• In step 415, the DPC 118 b waits for a predetermined amount of time before returning to step 405. The predetermined wait is intended to insure that the same event does not cause a very sharp rise in the count of stress conditions. The predetermined wait may suitably be on the order of a minute, or several minutes, depending on the condition in question. It is acceptable for the same stress condition to be counted more than once for a single event, so long as there is a time interval between increments. Such information provides useful information as to the overall amount of stress that the meter 100 has experienced. In other embodiment, the wait interval is based on the calendar day, such that the stress condition log represents the number of days that a particular stress condition was present.
  • FIG. 5 shows another process that may be used to detect stress conditions using sensor information. The operations of FIG. 5 may be carried out when the DPC 118 b must further process input data from sensors to determine if a stress condition exists. The operations of FIG. 5 require more computational resources than those of FIG. 4, but can provide additional information such as peak values and event duration.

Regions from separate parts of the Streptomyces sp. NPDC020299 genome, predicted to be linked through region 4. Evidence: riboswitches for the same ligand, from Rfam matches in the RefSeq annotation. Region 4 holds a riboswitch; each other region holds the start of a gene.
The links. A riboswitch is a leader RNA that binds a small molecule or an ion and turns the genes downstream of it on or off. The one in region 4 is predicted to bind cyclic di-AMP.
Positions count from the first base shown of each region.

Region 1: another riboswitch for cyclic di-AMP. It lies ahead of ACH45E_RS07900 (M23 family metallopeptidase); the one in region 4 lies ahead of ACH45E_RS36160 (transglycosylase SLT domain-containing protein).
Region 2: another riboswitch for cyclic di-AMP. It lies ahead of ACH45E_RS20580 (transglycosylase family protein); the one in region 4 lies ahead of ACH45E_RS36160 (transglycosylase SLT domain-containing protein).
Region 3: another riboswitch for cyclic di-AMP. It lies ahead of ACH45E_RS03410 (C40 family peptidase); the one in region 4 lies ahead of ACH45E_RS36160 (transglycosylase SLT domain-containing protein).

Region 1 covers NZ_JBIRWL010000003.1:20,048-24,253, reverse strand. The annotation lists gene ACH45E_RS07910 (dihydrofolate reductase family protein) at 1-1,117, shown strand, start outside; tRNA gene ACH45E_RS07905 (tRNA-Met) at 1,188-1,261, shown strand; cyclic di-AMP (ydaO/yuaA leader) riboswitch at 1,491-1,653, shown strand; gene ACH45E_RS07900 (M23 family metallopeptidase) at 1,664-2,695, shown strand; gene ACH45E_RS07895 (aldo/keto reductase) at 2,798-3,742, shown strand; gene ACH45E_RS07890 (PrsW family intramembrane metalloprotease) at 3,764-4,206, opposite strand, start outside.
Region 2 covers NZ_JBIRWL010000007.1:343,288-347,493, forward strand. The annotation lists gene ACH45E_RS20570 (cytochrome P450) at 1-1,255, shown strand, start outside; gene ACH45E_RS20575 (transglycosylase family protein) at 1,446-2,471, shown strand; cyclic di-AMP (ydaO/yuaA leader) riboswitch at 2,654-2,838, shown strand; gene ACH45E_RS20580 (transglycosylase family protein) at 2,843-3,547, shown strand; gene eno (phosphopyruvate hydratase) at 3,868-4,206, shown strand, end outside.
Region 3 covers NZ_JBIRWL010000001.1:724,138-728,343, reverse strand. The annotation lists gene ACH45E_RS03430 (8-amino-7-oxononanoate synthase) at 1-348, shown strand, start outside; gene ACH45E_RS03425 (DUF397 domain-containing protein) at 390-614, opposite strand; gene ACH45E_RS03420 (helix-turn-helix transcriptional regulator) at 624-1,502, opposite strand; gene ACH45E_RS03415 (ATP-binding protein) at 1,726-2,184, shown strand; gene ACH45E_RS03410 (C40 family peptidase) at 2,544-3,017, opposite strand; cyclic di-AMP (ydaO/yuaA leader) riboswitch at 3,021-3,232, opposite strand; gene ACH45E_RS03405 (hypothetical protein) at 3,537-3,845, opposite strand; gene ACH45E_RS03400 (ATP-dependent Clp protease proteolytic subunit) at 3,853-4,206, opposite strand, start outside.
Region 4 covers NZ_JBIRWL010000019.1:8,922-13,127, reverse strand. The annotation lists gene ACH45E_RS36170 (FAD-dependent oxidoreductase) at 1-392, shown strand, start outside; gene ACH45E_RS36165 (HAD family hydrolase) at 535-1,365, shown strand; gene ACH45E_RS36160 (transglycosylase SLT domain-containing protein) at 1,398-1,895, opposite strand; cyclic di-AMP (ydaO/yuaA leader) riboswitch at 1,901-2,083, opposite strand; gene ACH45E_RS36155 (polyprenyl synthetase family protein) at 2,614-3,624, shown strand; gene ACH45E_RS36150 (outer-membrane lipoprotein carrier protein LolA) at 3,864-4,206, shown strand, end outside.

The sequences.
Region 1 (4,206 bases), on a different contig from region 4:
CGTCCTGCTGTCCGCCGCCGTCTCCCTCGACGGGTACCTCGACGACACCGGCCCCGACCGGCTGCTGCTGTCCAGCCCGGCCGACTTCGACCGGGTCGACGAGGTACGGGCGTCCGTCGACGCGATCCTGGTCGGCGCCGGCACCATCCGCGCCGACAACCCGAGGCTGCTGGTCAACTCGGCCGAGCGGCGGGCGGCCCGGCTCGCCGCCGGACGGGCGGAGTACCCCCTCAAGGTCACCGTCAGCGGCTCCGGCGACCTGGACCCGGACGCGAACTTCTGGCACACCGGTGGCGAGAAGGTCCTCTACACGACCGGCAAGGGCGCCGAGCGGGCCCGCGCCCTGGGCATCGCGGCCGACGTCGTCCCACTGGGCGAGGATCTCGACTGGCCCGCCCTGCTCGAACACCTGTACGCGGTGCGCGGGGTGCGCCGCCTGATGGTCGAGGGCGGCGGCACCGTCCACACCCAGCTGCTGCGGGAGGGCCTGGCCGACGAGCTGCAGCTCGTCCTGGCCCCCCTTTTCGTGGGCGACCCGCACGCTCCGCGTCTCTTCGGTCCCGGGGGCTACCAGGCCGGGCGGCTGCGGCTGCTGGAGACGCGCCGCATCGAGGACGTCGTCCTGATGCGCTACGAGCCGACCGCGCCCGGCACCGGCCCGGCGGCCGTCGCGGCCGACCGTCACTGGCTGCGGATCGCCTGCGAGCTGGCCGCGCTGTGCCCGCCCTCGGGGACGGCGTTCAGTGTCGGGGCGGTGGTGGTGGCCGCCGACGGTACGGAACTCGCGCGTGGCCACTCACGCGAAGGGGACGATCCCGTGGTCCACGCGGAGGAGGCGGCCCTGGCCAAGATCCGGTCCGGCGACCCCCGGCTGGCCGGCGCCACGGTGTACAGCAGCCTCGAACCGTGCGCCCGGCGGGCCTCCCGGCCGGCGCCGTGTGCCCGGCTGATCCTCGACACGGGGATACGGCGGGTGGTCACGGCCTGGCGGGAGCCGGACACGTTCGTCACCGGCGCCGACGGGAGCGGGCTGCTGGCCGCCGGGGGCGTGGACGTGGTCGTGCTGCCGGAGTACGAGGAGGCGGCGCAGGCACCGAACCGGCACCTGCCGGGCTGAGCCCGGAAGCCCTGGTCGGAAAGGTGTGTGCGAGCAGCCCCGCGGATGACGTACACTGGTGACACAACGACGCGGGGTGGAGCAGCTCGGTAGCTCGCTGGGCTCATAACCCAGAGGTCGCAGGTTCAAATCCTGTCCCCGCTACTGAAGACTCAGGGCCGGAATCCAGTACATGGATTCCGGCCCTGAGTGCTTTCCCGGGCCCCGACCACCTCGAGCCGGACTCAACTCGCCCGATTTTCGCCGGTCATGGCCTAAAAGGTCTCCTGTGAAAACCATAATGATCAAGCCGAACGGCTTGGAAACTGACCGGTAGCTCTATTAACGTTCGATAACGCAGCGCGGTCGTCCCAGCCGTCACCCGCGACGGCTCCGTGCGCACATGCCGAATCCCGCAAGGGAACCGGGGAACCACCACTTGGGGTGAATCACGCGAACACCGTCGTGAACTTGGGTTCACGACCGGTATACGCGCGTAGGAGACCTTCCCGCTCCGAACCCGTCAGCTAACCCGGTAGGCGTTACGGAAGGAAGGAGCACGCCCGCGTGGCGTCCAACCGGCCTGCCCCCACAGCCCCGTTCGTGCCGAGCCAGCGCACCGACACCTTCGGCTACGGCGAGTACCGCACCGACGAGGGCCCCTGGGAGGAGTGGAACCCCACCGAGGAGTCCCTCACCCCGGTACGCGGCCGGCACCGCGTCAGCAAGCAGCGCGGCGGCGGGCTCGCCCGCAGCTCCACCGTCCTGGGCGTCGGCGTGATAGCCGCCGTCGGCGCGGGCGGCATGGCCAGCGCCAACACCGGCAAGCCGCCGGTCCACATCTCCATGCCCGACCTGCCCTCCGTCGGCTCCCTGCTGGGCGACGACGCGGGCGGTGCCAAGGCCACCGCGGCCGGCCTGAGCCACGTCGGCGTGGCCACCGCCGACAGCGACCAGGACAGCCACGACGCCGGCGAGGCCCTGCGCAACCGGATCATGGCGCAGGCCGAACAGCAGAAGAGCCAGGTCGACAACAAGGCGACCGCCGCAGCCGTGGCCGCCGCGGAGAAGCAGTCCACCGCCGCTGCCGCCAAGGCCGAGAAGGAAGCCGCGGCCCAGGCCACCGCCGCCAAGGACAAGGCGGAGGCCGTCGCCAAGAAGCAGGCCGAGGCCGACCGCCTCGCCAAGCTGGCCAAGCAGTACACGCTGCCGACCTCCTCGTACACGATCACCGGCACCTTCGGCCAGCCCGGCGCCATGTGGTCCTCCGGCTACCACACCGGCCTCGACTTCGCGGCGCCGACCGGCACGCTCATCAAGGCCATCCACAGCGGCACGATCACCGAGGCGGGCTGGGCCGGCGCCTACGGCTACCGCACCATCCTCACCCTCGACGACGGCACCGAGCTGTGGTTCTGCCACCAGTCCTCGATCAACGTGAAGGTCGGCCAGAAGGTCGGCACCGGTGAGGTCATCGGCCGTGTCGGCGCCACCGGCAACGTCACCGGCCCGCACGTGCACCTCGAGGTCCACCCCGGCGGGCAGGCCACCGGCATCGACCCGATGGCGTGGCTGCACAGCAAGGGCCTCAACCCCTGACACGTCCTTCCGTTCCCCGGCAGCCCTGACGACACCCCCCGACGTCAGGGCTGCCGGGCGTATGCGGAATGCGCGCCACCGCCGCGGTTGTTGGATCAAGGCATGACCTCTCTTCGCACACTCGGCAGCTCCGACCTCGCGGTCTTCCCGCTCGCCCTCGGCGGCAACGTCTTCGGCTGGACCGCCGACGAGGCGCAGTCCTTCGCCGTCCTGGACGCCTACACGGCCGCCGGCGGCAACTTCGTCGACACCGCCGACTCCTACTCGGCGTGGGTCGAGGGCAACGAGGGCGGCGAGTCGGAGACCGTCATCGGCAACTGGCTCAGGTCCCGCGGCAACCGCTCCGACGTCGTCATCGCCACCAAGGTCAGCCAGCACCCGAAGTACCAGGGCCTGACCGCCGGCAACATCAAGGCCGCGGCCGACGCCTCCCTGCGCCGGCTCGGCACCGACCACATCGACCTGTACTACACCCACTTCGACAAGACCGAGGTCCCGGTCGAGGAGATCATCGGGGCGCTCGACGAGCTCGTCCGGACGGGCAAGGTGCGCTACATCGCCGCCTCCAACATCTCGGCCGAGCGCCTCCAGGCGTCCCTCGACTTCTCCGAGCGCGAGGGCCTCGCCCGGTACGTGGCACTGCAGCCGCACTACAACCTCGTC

• In step 505, the DPC 118 b receives a value from the sensor circuit indicative of a sensed condition. For example, the DPC 118 b may suitably receive a temperature value indicative of a current temperature measurement. In step 510, the DPC 118 b provides any additional processing to the received value. For example, the DPC 118 b may perform filtering, or generate a derivative value, integrate, or otherwise generate a processed value based on the received value, and possibly based on previously received values and other factors.